LIVE at the Writers House is a long-standing collaboration of the people of the Kelly Writers House and of WXPN (88.5 FM). Six times annually between September and April, the Writers House records a one-hour show of poetry, music, and other spoken-word art for broadcast by WXPN. “LIVE" is made possible through the generous support of BigRoc and is produced by Alli Katz.


Tuesday, 3/31

STAND UPS SIT DOWN

LEW SCHNEIDER, EMILY BLOTNICK, GARY GULMAN

6:00 PM in the Arts Cafe

rsvp: mingo@writing.upenn.edu

Penn alumnus and funnyman Lew Schneider hosts “Stand-Ups Sit Down,” an annual series that features stand-up comedians in conversation.

Emily Blotnick is a stand-up comic, writer and actress based out of New York. She has appeared on CBS' The Late Show with Stephen Colbert, where she is also one of the program's staff writers. She has also been featured on TBS' Conan and in her own half hour stand-up special on Comedy Central. Blotnick was head writer for Comedy Central's The President Show, with other writing credits including Comedy Central's Not Safe with Nikki Glaser and @midnight. Blotnick was highlighted as one of Comedy Central's Comics To Watch and a "New Face" at Just For Laughs in Montreal.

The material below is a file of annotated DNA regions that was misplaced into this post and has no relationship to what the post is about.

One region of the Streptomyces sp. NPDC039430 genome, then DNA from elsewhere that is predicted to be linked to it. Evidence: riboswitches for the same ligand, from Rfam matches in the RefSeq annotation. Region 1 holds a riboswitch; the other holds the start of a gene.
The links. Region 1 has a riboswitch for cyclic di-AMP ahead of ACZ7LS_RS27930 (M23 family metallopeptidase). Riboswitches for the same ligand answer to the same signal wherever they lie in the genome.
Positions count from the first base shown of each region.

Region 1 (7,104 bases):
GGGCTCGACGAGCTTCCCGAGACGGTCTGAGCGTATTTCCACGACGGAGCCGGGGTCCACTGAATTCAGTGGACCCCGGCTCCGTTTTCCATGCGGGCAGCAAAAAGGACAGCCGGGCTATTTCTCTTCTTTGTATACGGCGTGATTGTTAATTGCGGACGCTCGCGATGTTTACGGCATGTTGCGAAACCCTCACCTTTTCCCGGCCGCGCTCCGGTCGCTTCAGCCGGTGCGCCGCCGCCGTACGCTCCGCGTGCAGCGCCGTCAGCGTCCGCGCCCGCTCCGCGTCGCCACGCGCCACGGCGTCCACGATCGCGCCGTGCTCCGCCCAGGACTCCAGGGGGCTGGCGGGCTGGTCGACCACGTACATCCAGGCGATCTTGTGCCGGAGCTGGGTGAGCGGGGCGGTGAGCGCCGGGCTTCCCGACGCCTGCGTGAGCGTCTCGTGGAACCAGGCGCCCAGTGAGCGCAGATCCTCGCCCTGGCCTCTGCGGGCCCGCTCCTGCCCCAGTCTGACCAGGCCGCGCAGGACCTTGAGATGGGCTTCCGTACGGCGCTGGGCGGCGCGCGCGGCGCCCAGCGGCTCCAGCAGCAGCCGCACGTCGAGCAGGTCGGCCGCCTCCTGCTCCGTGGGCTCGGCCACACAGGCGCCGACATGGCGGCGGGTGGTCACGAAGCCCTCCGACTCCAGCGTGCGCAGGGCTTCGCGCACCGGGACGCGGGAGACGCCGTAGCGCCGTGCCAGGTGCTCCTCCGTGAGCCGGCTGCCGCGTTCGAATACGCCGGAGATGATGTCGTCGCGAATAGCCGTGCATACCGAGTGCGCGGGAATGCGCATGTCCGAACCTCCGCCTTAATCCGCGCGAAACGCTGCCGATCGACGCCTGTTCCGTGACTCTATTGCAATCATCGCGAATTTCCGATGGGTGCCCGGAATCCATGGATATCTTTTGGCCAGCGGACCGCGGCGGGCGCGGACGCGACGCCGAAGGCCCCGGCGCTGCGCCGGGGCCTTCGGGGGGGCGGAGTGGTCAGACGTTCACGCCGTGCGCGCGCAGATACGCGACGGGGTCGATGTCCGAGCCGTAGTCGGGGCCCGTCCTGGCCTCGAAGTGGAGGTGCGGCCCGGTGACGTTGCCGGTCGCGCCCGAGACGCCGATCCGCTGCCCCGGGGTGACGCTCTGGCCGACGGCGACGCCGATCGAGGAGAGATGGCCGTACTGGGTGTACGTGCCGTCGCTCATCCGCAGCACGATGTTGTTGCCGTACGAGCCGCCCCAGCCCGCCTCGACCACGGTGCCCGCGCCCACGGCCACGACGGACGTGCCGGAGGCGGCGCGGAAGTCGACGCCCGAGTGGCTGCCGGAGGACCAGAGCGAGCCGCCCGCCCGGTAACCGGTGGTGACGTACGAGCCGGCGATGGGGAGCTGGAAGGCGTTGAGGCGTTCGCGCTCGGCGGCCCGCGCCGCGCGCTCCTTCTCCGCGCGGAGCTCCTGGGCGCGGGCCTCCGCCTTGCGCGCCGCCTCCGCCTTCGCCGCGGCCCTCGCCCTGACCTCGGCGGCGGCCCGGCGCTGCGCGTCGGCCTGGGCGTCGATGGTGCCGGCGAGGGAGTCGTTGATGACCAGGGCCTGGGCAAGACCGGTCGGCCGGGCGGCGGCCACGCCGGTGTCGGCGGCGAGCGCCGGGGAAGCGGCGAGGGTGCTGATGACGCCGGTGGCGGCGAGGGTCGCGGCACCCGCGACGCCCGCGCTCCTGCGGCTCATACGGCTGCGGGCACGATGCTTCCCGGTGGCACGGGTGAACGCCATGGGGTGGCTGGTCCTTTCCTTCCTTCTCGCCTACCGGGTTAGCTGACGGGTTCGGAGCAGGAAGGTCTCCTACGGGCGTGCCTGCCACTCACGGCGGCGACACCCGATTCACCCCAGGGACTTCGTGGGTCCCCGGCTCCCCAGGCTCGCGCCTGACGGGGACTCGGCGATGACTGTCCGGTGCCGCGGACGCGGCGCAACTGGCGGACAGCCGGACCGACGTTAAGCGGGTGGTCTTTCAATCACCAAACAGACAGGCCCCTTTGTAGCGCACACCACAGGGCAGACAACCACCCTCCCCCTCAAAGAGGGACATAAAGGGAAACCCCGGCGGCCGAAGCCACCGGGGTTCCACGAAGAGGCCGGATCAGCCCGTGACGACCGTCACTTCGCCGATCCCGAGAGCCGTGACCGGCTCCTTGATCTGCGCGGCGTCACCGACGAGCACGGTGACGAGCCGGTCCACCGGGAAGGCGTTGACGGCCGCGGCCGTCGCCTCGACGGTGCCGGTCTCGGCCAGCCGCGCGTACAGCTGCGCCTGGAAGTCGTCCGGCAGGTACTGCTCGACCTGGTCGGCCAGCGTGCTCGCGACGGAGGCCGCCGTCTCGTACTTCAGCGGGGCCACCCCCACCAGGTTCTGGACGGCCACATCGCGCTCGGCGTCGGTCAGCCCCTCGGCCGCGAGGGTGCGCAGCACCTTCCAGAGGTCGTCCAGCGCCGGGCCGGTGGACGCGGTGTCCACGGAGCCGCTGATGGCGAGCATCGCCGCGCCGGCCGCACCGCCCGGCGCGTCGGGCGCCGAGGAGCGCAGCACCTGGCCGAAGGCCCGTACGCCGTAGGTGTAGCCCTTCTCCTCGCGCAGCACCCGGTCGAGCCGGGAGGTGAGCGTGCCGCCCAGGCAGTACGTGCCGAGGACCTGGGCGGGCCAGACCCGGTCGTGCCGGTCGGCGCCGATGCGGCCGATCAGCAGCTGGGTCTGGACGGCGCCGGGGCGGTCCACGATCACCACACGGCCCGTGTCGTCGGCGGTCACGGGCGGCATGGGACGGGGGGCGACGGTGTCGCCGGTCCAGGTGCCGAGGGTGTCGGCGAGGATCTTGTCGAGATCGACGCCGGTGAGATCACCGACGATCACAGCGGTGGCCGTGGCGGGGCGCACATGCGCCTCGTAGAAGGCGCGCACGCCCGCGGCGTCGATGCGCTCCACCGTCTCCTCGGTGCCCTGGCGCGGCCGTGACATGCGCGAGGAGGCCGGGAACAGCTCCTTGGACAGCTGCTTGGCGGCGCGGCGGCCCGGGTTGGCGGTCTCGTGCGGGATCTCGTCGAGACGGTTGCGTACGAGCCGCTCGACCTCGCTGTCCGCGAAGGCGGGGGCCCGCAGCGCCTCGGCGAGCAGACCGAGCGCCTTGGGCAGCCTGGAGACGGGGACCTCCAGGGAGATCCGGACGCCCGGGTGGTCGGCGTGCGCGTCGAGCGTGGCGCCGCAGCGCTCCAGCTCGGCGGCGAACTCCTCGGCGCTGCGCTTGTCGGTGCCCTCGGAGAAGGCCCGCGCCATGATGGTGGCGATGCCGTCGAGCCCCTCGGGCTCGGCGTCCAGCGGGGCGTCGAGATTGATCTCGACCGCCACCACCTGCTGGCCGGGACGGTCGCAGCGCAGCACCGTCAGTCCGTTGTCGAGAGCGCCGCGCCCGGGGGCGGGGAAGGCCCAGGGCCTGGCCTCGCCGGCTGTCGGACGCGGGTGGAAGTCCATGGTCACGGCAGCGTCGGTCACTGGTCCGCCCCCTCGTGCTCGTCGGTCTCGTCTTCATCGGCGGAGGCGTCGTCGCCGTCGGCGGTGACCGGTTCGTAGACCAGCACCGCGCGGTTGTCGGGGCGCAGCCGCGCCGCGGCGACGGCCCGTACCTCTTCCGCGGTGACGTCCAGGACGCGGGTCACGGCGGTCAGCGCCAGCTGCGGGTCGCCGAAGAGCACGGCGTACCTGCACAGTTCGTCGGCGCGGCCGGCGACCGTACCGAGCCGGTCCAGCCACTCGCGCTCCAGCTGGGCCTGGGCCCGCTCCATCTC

Gary Gulman is a stand-up comedian who lives in New York City. Originally from Boston, Gary has been a scholarship college football player, an accountant, a barista, a doorman, a waiter and a high school teacher. Now he is one of the most popular touring comics and one of only a handful of comedians to perform on every single late night comedy program. “Gary will be the next giant ex-Bostonian comic to break huge, CK, Burr, Gulman: You heard it here first” raved the Village Voice. He’s made three TV specials, and three albums. Gary marked his 20-year anniversary in stand-up with the “It’s About Time Tour,” selling out theaters throughout the country. It’s no wonder the New York Times wrote “Gary is finally being recognized as one of the country’s strongest comedians.”